Give or take.
I see a lot of advice thrown around on the internet and in classes about the art of competing. A lot of it is the same few concepts repackaged and retold, which is fine with me since I agree with most of it. I’ve even given it to my students when asked. Work on your basics, invite the audience into your dance, dance with your partner like they’re a unique snowflake (which they are), swing out more than once a song. All solid advice. Even stuff like “wear clothes that flatter you” and “choose colors that pop” and “dance where the judges can see you” and “wink at the judges at the beginning of every phrase” are great pieces of advice for getting noticed—although that last one may get you a restraining order rather than a place in the finals. The great thing about most of this advice is that it’s applicable no matter what type of competition it is; it’s great for J&Js, strictly comps, and level auditions. No matter what situation encourages a student to ask for help with competitions, the advice is pretty much the same.
The problem I have is that level auditions are not the same as other competitions. The process is similar, often being modeled after a J&J—for non-dancers: that stands for Jack and Jill, a competition where both the music and the partnership are selected outside of competitor control—but the significance of it is very, very different. After a J&J, the action is more or less over. Some people won, others didn’t. You wait for the next level of comps or for results and that’s it. For level auditions, the competition is just the start. After the audition you have at least a weekend, sometimes even a whole week of classes ahead. You can win a competition by doing something novel or flashy. Sometimes a big move—in the finals—can make up for social-dancing ability. You are being judged in large part by how fun it was to watch you. In level auditions, judges are deliberately trying to look past big, flashy moves to the dancing on which they rest. They are trying to see both your current level and your potential so they can decide where you can grow the most and most benefit your fellow students. And they have to do it quickly, because there are many other dancers to evaluate along similar lines. Naturally, because level auditions potentially have so much impact on your growth as a dancer, they can be incredibly stressful.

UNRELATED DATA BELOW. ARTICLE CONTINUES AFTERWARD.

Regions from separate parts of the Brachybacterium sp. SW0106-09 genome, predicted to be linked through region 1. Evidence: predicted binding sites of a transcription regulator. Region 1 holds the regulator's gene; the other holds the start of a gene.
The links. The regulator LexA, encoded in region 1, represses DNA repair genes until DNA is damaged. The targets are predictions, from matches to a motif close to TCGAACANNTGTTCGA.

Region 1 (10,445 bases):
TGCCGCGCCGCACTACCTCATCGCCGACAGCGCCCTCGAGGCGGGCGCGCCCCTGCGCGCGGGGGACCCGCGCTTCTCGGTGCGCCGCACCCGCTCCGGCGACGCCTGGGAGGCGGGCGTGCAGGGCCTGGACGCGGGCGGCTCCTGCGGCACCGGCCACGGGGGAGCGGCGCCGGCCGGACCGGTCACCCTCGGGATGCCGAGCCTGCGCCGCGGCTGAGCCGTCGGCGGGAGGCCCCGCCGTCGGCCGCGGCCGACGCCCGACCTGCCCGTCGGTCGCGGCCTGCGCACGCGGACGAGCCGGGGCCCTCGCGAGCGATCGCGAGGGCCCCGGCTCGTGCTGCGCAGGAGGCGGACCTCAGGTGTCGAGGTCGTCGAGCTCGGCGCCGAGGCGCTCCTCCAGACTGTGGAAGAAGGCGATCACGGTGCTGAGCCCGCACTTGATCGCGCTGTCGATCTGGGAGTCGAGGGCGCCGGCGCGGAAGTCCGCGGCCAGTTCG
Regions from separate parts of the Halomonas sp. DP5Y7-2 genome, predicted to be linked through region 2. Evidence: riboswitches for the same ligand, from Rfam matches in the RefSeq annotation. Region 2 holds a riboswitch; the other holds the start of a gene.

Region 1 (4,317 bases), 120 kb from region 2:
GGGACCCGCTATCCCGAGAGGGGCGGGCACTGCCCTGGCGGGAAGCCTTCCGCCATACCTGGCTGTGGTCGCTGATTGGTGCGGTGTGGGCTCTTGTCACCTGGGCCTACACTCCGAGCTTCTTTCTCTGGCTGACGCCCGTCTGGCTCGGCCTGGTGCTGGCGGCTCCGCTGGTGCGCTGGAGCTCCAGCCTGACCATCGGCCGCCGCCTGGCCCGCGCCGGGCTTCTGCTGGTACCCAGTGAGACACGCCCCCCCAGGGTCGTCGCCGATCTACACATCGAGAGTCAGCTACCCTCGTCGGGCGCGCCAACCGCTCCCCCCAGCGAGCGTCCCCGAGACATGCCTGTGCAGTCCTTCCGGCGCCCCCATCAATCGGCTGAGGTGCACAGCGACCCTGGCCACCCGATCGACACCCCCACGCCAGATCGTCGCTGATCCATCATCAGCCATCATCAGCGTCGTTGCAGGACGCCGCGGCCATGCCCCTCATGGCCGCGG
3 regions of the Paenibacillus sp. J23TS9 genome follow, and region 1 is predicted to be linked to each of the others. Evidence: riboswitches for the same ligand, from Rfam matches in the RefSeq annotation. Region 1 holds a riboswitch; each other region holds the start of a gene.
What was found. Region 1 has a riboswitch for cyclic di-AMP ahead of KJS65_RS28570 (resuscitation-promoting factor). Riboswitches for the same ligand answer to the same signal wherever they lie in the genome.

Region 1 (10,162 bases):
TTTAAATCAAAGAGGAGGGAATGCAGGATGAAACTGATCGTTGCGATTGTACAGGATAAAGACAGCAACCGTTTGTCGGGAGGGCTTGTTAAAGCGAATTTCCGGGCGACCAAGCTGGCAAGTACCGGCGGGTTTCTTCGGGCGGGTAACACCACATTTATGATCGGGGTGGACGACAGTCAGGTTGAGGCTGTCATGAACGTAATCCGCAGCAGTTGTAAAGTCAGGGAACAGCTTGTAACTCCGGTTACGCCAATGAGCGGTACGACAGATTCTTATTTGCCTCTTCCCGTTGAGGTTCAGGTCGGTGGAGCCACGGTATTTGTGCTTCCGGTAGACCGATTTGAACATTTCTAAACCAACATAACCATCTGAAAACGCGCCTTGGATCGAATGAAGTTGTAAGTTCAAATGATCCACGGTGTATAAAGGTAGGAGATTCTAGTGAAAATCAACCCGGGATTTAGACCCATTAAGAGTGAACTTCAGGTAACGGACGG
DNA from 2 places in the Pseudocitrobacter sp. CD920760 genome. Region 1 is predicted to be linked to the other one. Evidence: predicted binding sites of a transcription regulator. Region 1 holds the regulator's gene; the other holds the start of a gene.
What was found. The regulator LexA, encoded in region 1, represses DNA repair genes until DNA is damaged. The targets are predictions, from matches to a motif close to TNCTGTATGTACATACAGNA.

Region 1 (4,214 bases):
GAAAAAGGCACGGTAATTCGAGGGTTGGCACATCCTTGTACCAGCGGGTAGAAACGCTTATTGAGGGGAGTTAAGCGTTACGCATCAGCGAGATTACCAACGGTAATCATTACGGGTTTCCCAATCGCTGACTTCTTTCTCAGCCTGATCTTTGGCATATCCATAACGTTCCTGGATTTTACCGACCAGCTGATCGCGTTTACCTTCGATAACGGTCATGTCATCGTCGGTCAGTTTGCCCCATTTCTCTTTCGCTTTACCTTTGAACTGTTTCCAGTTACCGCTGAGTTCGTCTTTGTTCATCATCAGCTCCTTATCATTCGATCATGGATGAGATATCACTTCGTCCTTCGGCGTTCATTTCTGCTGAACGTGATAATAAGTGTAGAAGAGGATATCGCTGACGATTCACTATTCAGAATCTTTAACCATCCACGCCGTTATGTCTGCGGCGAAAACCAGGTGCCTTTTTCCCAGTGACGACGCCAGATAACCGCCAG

Because of the significance of level auditions, when people ask me how to ace them I often interpret it as, “How can I game the system such that I end up in a level I’m not ready for and that will ultimately benefit me less, aside from stroking my ego—a dubious and ephemeral joy at best.” What can I say; I always credit my students with a fancy prose style.
In a similar way, when I see things like “Guaranteed Tips to Help You Murder Your Auditions,” I equate them in my head to ads like “Lose Belly Fat Without Lifting a Pound” or “Cut in Line at the Hospital, BECAUSE YOU CAN.” Okay, clearly I’m exaggerating. But the thing is I feel like a lot of this advice ends up being simultaneously: